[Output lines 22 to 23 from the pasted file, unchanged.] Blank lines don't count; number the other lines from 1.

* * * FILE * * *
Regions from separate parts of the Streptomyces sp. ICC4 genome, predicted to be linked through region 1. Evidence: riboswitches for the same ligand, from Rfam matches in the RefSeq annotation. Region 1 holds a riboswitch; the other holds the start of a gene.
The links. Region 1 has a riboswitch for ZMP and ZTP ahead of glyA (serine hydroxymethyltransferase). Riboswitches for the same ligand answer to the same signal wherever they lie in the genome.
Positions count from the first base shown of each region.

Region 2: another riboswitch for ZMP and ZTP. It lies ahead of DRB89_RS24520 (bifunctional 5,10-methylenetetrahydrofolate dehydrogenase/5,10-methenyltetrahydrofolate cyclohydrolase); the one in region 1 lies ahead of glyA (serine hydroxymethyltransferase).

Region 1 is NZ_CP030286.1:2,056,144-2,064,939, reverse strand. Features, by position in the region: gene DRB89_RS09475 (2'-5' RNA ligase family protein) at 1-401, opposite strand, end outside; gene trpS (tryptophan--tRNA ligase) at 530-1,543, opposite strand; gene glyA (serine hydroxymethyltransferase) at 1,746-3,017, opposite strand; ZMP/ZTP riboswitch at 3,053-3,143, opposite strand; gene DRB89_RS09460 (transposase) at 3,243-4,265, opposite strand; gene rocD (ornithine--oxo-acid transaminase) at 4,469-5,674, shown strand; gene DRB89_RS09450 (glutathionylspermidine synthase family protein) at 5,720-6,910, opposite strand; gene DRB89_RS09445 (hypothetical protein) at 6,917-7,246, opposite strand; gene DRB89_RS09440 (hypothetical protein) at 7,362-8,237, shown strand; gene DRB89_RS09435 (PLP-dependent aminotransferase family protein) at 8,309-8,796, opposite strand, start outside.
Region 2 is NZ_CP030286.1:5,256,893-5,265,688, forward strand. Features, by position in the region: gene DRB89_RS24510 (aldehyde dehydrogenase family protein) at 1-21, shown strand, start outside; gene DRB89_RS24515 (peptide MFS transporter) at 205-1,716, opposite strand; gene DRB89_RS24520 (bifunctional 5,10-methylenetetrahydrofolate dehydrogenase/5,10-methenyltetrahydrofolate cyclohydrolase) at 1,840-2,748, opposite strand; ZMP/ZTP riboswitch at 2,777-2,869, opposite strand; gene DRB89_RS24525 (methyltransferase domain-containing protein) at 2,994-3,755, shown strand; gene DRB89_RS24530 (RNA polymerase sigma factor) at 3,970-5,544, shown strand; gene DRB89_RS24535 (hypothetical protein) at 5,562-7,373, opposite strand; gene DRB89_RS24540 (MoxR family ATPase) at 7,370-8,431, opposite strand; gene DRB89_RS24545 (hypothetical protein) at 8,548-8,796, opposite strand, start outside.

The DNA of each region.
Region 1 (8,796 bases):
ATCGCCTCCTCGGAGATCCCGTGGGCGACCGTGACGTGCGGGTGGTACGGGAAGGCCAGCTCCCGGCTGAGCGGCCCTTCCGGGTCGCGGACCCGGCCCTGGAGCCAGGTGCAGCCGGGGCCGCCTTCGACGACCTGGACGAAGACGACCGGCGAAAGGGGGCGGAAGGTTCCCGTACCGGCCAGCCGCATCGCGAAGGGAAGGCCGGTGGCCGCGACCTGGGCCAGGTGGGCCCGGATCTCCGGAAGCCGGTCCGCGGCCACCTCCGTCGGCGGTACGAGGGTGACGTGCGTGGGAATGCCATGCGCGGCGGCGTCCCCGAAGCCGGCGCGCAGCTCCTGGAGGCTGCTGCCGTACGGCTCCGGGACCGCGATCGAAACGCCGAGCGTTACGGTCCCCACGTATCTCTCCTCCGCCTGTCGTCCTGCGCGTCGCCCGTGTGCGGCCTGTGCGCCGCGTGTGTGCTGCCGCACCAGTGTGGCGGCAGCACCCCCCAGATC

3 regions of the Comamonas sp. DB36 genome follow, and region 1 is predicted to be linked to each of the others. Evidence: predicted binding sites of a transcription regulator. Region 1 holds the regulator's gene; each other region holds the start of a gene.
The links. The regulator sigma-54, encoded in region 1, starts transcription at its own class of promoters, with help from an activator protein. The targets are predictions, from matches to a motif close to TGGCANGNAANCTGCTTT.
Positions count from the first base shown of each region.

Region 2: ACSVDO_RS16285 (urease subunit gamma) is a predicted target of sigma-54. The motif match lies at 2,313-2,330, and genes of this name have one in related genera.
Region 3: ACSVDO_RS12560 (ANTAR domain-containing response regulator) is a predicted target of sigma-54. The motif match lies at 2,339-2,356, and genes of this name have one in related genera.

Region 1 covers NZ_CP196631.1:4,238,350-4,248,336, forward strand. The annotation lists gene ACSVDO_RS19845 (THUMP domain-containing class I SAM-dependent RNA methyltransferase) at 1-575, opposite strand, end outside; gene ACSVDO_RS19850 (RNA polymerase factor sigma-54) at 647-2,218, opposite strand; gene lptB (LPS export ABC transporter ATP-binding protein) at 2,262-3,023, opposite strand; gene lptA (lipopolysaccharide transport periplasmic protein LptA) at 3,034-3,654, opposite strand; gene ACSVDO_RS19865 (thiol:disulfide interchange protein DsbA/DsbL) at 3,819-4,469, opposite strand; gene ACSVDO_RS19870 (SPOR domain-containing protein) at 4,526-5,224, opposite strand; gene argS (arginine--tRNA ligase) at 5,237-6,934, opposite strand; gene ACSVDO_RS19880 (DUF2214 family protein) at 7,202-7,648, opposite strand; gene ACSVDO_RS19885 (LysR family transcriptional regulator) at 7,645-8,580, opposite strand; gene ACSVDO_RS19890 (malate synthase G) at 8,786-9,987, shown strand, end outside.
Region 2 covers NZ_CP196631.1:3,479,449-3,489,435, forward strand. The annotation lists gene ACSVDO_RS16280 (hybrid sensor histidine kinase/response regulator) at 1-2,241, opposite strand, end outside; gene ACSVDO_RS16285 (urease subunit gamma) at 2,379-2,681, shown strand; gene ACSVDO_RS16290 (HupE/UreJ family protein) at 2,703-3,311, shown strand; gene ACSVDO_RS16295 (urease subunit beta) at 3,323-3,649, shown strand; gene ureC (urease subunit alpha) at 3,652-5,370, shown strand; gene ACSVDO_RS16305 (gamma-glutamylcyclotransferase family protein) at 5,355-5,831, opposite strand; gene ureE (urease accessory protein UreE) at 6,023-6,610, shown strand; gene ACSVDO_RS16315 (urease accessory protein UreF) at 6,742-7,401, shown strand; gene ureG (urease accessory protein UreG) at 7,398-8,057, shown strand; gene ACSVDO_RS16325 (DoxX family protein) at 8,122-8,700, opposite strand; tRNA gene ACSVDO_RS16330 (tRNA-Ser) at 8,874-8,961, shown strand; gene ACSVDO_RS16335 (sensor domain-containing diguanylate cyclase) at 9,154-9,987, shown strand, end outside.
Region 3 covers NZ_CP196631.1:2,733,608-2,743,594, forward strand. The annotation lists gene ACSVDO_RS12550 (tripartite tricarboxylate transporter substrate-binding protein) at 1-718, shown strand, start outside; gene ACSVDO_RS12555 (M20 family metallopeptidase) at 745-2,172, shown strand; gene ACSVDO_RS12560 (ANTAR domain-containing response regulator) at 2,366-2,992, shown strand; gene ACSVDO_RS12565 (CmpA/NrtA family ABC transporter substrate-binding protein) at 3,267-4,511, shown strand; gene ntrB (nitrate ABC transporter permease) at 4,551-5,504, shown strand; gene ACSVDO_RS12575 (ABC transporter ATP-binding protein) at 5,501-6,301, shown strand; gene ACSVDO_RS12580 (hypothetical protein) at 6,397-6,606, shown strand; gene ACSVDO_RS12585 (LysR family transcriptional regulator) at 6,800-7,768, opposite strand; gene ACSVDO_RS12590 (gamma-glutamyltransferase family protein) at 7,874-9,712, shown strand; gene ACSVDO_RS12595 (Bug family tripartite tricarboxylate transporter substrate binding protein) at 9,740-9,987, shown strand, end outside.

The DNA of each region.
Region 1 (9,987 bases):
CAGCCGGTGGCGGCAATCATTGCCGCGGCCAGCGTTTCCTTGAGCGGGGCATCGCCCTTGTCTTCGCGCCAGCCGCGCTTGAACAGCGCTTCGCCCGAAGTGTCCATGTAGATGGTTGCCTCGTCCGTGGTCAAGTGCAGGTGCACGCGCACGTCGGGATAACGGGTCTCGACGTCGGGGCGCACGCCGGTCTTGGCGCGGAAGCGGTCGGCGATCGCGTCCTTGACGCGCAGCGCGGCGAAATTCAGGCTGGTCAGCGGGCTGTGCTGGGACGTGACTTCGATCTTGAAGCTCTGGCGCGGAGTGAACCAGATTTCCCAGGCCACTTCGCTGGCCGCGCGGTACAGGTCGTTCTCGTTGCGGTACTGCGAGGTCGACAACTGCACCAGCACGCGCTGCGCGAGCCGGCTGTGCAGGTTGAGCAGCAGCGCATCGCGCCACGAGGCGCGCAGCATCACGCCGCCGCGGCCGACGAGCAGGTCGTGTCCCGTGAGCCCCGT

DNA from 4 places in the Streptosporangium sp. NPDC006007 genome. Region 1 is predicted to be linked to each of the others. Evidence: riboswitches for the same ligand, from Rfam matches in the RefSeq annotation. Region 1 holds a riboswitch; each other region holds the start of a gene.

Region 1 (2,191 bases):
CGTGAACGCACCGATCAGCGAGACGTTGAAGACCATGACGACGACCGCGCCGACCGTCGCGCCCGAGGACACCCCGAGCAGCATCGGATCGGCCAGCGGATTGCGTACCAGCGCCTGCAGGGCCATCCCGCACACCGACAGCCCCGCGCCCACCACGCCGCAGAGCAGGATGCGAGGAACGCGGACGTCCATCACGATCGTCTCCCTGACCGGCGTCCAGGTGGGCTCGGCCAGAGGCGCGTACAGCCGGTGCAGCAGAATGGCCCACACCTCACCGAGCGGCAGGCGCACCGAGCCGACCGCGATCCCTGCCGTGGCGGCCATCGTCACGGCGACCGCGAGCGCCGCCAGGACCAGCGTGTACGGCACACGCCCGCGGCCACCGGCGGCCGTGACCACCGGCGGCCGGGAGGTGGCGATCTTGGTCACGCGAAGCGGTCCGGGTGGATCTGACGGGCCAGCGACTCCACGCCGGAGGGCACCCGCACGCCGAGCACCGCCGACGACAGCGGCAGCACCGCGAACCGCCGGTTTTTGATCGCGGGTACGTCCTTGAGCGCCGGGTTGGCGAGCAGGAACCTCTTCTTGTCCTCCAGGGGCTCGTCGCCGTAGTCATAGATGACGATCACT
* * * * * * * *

Region 1 (2,191 bases):
CGTGAACGCACCGATCAGCGAGACGTTGAAGACCATGACGACGACCGCGCCGACCGTCGCGCCCGAGGACACCCCGAGCAGCATCGGATCGGCCAGCGGATTGCGTACCAGCGCCTGCAGGGCCATCCCGCACACCGACAGCCCCGCGCCCACCACGCCGCAGAGCAGGATGCGAGGAACGCGGACGTCCATCACGATCGTCTCCCTGACCGGCGTCCAGGTGGGCTCGGCCAGAGGCGCGTACAGCCGGTGCAGCAGAATGGCCCACACCTCACCGAGCGGCAGGCGCACCGAGCCGACCGCGATCCCTGCCGTGGCGGCCATCGTCACGGCGACCGCGAGCGCCGCCAGGACCAGCGTGTACGGCACACGCCCGCGGCCACCGGCGGCCGTGACCACCGGCGGCCGGGAGGTGGCGATCTTGGTCACGCGAAGCGGTCCGGGTGGATCTGACGGGCCAGCGACTCCACGCCGGAGGGCACCCGCACGCCGAGCACCGCCGACGACAGCGGCAGCACCGCGAACCGCCGGTTTTTGATCGCGGGTACGTCCTTGAGCGCCGGGTTGGCGAGCAGGAACCTCTTCTTGTCCTCCAGGGGCTCGTCGCCGTAGTCATAGATGACGATCACT